Hard Drive Dock
Like a hard drive enclosure, a hard drive dock makes connecting another hard drive to your computer super easy. However, using a dock is even easier than using an enclosure. Instead of having to open an enclosure and put your drive into the enclosure to connect it to your computer, all you have to do is plug the drive into the dock's receiving port. The best way that I have heard it described is it is like putting a Nintendo game into a Nintendo game console. For those of you who are too young to remember a time when Nintendo used game cartridges, think of putting a piece of bread in the toaster. If you have a few hard drives lying around gathering dust or if you tend to fill up hard drives fairly quickly for whatever reason, you should consider learning more about hard drive docks.
The first HDD dock arrived on the scene in mid-to-late 2007. Brando, a hard drive accessory company based in Hong Kong, is largely responsible for inventing this convenient way of accessing internal hard drives without having to worry about opening your desktop computer case or your laptop case. Right away, people who regularly serviced and maintained computers could see the advantage of this new approach. With a dock, a computer technician could perform a hard drive crash recovery by removing the drive from the affected computer, plugging the drive into the dock, and immediately recover lost data. This was much faster than the previous process that included removing the hard drive, shutting down a support computer, opening the case of the support computer, attaching the drive, and waiting for the support computer to reboot. However, it wasn't long before folks that were not involved in computer support began benefiting from this new technology.
Hard drives have been doubling in capacity every year for almost the last 10 years. Internal hard drives as well as the laptop hard drive category have enjoyed similar gains over this period of time. These advances are extremely fast even in comparison to an industry that is famous for the pace in which new technology obsoletes old technology. This has resulted in many people that own one or more drives that are not currently being used, but which may still have important information on them such as digital photos or old e-mails. Hard drive docks are an excellent way to occasionally access these old drives.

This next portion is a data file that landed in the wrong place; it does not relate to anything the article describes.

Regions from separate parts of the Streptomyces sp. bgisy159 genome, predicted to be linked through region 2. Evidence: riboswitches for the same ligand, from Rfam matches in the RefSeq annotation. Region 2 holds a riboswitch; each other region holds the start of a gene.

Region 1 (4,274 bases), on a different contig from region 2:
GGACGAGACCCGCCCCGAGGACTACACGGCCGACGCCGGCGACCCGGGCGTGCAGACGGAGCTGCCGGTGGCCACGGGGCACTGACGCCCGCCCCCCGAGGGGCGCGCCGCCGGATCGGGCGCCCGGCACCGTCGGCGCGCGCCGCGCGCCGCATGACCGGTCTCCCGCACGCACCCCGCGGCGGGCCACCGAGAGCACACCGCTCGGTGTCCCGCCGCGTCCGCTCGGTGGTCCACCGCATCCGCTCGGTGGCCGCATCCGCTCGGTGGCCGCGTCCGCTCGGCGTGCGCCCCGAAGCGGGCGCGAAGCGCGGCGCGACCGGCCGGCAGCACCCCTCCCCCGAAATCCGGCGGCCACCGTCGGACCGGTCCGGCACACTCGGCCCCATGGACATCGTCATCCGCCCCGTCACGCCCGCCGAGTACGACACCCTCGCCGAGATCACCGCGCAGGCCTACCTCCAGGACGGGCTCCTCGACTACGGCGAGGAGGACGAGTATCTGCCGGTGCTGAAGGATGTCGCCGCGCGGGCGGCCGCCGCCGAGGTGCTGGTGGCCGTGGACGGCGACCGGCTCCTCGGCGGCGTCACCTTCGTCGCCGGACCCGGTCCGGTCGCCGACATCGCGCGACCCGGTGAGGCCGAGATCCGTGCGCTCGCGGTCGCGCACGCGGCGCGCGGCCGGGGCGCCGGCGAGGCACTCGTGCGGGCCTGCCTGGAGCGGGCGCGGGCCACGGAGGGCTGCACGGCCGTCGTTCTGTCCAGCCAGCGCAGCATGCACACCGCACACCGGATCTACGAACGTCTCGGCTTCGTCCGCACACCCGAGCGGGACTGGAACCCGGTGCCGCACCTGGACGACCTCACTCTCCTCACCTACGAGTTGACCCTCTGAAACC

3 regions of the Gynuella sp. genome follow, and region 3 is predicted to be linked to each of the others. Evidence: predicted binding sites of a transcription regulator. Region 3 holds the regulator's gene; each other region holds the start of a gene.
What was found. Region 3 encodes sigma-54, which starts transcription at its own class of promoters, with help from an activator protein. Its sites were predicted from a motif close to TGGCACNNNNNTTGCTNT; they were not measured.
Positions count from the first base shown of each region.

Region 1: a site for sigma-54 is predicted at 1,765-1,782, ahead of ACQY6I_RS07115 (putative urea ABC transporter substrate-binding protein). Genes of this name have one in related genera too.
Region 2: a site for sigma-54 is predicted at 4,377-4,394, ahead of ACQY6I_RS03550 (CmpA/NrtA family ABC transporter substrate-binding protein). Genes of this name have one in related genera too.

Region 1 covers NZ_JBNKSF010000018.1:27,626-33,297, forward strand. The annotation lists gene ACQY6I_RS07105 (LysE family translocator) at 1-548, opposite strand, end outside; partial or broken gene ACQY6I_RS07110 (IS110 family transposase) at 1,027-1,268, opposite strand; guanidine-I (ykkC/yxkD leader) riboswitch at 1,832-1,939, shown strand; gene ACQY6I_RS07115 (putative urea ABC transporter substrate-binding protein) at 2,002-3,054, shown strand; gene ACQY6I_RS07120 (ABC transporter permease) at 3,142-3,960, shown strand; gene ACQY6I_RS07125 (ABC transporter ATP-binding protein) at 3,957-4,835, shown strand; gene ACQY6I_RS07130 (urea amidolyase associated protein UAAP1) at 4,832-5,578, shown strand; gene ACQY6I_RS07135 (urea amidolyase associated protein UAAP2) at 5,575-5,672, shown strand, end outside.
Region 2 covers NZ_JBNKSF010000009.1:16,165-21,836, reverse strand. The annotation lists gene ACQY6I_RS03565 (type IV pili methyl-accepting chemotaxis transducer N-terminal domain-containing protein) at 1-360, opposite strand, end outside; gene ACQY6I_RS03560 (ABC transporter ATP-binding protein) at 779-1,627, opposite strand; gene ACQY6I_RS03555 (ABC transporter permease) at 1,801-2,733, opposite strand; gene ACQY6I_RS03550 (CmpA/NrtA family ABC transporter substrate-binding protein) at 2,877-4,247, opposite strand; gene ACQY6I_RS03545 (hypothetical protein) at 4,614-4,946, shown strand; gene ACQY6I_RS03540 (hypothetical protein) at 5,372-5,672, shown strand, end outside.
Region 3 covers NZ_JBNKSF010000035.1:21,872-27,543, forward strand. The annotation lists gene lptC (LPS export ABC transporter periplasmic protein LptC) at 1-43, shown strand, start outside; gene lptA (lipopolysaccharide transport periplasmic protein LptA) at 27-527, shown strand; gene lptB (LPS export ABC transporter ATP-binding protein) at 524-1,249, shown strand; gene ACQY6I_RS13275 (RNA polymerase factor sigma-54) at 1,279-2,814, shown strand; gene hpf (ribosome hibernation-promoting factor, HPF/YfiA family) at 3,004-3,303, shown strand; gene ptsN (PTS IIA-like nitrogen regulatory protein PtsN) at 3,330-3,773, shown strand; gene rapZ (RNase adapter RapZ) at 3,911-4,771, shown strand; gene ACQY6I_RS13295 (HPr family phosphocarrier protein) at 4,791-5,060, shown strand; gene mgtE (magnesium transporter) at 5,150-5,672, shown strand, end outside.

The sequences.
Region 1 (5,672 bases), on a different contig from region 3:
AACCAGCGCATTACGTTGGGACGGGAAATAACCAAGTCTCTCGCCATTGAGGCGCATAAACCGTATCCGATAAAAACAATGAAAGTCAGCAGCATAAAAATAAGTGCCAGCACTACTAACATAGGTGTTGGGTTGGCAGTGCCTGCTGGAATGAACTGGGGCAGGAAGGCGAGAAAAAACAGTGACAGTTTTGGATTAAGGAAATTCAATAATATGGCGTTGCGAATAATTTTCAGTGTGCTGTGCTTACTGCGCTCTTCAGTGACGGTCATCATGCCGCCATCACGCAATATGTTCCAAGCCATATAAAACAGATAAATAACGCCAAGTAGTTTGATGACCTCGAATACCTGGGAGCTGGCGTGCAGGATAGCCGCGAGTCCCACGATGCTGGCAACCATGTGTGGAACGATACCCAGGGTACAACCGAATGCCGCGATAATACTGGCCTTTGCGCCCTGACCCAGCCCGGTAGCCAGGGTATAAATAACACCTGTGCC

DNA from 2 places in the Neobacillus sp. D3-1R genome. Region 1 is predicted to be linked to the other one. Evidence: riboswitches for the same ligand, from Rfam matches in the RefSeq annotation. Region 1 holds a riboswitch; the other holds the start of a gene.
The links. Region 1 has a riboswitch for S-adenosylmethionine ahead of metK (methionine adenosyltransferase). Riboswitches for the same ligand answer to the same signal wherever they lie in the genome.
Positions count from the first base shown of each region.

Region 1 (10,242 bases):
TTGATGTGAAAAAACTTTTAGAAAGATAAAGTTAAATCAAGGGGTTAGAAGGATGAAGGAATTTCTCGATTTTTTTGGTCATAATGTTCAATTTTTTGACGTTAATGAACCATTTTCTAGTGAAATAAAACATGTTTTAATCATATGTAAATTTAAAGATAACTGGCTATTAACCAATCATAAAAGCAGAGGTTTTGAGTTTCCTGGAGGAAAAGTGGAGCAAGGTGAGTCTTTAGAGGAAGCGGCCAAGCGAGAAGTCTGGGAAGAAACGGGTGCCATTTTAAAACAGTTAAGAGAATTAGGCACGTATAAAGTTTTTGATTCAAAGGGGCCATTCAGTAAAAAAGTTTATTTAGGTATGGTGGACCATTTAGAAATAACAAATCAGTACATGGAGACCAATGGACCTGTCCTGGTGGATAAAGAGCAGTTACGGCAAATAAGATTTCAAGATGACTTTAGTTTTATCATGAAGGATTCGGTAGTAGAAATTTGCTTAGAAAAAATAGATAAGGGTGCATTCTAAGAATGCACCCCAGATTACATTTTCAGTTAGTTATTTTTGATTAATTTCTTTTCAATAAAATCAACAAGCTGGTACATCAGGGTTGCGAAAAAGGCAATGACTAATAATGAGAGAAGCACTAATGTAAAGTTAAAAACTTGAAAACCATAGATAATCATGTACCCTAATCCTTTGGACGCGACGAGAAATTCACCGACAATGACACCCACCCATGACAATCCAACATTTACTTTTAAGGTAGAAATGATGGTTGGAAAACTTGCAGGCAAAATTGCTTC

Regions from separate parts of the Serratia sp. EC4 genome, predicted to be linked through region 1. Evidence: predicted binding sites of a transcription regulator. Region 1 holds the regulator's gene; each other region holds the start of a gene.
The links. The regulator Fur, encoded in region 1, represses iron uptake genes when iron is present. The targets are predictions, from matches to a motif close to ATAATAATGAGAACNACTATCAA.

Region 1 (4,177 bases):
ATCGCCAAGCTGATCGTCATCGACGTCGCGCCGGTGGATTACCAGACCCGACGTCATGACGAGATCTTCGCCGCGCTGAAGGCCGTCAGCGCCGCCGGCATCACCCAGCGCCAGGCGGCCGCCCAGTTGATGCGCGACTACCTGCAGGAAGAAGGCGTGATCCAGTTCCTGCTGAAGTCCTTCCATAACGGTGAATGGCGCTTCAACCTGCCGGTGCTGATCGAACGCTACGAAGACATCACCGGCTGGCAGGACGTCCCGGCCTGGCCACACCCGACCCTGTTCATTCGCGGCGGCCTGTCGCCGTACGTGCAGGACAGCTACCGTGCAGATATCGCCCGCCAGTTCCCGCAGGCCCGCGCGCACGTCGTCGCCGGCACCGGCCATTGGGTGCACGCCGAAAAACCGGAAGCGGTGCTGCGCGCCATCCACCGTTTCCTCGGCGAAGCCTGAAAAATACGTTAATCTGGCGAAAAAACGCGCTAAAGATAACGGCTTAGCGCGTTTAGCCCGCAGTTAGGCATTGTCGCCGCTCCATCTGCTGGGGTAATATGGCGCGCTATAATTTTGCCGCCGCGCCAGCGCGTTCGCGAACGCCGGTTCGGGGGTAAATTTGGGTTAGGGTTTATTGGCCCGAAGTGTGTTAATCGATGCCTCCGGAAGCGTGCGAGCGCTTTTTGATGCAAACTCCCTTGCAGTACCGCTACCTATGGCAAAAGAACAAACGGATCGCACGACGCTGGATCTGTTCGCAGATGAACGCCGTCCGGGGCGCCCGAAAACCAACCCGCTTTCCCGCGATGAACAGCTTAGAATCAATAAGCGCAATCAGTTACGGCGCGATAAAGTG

Most docks will support both 2.5 inch and 3.5 inch drives. Consumer-based internal drives will most likely be based on one of two interface technologies, SATA and IDE. SATA is the newer interface type and there is a strong possibility that if you purchase a dock that it will be a SATA hard drive dock. If you have several drives based on the older IDE format, you may have to purchase a specific IDE hard drive dock. The storage capacity of your old drives should not be in an influencing factor in your purchase decision because any external hard drive dock should be able to handle a 30 GB drive or a 1TB hard drive with equal ease.
Now that we've discussed how your old hard drive will connect to your dock lets discuss how the dock will connect your computer. Your computer probably supports at least one or more of the four major device interface technologies currently on the market. The most common of these technologies is USB 2.0. If you find a hard drive dock that you like that supports USB, then there is a 99% chance that it will work with your computer. Even though USB is extremely common, it is fairly slow compared to newer interfaces. For example FireWire 800, eSATA or external serial ATA, and the brand-new USB 3.0 are all significantly faster than USB 2.0. However, it is less likely that your computer will support these newer interfaces.